In 2015, 2014, 2013, and 2012, silver averaged $15.68, $19.05, $23.80, and $31.19. Since the costs of mining silver are largely fixed during the mine-planning stages when specific ore bodies are targeted and recovery methods defined, silver-price increases generally flow right through to the bottom line. As silver mean reverts back to these recent-year average levels, silver-mining profits will literally explode.
At Q4’15’s $13.14 all-in sustaining costs, silver-mining profits would catapult to $2.54, $5.91, $10.66, and $18.05 per ounce at recent years’ average silver prices in reverse order. Those represent enormous 56%, 263%, 554%, and 1008% skyrocketings in operating profits for mere 6%, 29%, 61%, and 111% gains in silver prices! Silver miners’ upside profits leverage to silver-price increases is mind-boggling.
Since profits ultimately drive stock prices, this profits leverage is the main reason why investors in the beaten-down silver stocks are going to earn great fortunes in the coming years as silver mean reverts higher with gold. Interestingly silver miners are still working hard to lower costs too, so their potential jumps in profits will be even larger. SIL components’ average projection for silver AISC in 2016 is just $12.86.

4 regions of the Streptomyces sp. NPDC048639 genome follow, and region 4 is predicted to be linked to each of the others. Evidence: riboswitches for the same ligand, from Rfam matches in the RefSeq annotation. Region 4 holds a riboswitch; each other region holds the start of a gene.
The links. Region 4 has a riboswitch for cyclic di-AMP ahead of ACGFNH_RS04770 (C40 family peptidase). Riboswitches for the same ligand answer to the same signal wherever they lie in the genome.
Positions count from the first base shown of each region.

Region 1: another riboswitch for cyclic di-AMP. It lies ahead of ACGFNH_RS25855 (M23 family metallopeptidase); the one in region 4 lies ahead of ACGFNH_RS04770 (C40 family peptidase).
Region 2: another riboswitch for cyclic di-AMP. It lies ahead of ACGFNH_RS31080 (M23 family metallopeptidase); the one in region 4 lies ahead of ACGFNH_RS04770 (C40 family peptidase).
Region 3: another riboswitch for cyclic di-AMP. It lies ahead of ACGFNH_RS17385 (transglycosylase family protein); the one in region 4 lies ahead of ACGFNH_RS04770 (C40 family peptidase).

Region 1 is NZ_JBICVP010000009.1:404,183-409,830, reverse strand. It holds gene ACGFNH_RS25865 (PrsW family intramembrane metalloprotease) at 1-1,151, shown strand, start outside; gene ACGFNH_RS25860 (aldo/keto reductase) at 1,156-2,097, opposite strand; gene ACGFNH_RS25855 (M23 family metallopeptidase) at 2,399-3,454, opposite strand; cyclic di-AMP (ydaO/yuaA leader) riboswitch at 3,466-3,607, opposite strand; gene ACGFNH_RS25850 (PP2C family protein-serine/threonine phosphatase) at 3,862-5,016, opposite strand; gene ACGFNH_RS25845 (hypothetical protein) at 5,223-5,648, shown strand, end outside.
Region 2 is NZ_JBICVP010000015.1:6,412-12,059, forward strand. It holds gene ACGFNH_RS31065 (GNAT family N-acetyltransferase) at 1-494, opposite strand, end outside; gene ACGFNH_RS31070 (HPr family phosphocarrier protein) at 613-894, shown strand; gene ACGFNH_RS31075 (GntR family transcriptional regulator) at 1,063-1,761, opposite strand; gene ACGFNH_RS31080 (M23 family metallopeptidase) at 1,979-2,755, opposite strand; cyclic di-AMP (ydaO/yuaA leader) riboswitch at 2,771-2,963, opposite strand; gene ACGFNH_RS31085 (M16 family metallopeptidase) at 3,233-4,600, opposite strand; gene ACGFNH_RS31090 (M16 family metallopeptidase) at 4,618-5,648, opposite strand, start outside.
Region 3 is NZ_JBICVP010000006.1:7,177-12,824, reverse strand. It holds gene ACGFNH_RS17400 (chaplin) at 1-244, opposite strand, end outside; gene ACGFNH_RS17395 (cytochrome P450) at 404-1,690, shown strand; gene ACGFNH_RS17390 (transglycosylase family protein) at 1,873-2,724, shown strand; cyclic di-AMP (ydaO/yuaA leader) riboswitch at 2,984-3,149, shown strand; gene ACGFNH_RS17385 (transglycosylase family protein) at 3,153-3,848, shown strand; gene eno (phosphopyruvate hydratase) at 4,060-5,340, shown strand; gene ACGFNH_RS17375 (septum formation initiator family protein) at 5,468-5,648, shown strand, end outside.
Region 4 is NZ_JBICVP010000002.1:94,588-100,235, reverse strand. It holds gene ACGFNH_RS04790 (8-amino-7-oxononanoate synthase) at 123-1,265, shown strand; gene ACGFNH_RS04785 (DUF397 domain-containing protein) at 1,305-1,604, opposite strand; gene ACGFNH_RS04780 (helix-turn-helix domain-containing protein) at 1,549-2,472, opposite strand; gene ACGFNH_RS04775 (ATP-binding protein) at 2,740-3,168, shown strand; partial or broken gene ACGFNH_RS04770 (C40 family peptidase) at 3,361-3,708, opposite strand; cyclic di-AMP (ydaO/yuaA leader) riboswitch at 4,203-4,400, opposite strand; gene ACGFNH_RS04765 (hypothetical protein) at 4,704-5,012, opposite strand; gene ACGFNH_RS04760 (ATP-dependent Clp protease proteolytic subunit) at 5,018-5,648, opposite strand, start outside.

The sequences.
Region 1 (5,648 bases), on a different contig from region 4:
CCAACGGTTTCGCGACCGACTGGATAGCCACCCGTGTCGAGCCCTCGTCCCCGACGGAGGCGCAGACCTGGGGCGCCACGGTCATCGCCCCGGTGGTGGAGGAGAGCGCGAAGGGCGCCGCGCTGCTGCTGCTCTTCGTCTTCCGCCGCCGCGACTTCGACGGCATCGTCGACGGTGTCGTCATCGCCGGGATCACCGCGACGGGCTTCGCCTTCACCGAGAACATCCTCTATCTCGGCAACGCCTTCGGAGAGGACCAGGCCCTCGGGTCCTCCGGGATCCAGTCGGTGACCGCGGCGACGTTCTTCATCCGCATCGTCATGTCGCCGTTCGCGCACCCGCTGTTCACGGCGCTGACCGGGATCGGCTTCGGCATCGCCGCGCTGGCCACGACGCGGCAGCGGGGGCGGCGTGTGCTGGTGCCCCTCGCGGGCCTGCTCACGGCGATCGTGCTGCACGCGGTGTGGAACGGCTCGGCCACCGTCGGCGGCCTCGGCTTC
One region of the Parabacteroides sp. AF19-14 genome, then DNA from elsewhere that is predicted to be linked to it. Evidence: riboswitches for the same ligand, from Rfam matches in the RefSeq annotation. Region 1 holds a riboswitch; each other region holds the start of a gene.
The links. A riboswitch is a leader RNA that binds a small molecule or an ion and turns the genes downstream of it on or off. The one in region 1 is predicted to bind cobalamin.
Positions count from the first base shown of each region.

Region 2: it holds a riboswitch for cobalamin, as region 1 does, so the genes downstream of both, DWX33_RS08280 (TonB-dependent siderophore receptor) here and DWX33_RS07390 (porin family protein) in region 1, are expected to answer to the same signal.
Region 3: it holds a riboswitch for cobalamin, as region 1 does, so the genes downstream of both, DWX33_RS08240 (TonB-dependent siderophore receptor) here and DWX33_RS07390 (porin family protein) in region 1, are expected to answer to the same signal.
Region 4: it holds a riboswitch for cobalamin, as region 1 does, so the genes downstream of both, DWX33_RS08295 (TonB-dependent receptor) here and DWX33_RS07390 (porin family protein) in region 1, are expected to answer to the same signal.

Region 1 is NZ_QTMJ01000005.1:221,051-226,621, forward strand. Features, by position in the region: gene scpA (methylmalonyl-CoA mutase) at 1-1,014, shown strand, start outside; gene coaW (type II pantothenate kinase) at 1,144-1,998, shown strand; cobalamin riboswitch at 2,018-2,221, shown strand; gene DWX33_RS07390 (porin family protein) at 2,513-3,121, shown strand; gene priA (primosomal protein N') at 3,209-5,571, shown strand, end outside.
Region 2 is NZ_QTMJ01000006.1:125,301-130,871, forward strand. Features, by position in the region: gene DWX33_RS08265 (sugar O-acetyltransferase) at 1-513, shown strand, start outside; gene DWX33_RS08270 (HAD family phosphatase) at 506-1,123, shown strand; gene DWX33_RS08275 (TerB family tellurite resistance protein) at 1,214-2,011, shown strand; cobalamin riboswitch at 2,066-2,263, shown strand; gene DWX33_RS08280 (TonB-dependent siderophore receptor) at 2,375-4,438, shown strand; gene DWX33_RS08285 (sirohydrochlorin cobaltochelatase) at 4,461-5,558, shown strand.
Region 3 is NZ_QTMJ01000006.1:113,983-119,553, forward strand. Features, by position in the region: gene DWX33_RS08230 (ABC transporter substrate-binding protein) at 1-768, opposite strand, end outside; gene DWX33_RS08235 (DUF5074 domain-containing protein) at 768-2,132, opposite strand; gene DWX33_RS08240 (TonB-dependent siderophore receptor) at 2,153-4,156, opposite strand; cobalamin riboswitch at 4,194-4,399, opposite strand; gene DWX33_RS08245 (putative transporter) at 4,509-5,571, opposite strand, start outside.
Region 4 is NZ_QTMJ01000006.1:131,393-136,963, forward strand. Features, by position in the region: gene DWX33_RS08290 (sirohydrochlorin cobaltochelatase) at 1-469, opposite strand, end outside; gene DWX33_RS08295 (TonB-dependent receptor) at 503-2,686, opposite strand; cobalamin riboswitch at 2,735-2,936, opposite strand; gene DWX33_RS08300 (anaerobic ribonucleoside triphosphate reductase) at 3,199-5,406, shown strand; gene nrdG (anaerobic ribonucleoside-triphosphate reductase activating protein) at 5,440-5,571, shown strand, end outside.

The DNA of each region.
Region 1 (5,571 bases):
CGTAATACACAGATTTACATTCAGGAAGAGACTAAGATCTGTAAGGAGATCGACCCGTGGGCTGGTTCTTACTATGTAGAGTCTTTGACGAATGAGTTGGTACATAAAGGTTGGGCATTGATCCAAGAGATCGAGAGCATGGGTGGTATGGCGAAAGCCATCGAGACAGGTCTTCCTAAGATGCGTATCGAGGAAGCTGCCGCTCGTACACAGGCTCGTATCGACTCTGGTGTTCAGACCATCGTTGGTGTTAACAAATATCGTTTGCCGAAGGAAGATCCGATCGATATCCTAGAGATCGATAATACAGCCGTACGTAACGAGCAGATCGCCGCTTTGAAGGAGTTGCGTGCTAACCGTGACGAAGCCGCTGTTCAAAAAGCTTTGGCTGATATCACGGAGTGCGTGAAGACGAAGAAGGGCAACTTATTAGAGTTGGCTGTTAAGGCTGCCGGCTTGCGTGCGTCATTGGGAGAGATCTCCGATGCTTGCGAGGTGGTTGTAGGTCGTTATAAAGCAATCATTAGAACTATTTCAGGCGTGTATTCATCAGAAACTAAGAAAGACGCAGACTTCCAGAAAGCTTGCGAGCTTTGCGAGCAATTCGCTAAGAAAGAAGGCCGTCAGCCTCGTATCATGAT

Snapping back to that grim reality of Q4’15, these silver miners generally had plenty of cash on hand even emerging from that miserable trough quarter. Even better, they generated positive cash flows from operations in Q4 even with silver languishing near those major secular lows. And in many cases, these operating cash flows were relatively fairly large and contributed substantially to growing cash balances.
As long as any company can generate positive cash flows from operations, it can remain in business indefinitely. And with the exception of the one silver explorer in this table, MAG Silver which doesn’t have any producing mines yet, all these silver miners generated positive cash flows in Q4’15. This yet again proves that the extreme bearish sentiment plaguing silver miners late last year was totally unfounded.
The final couple columns in this table look at each company’s quarterly silver and gold production. At Q4’15’s average prices of $14.77 and $1105, each ounce of gold produced was worth nearly 75 ounces of silver! Every single silver producer in SIL also mined gold. Although this dilutes their exposure to silver upside, it certainly makes these companies stronger and more resilient from a fundamental perspective.
Silver miners’ Q4’15 results were very strong considering silver’s deep secular lows. Contrary to what the epically-low silver-stock prices suggested, the silver-mining industry was actually quite healthy even at sub-$15 silver. Fundamentals always trump sentiment in the end, so investors should be flocking back to the still-cheap silver miners’ stocks before their extreme pricing anomalies of Q4 fully reverse.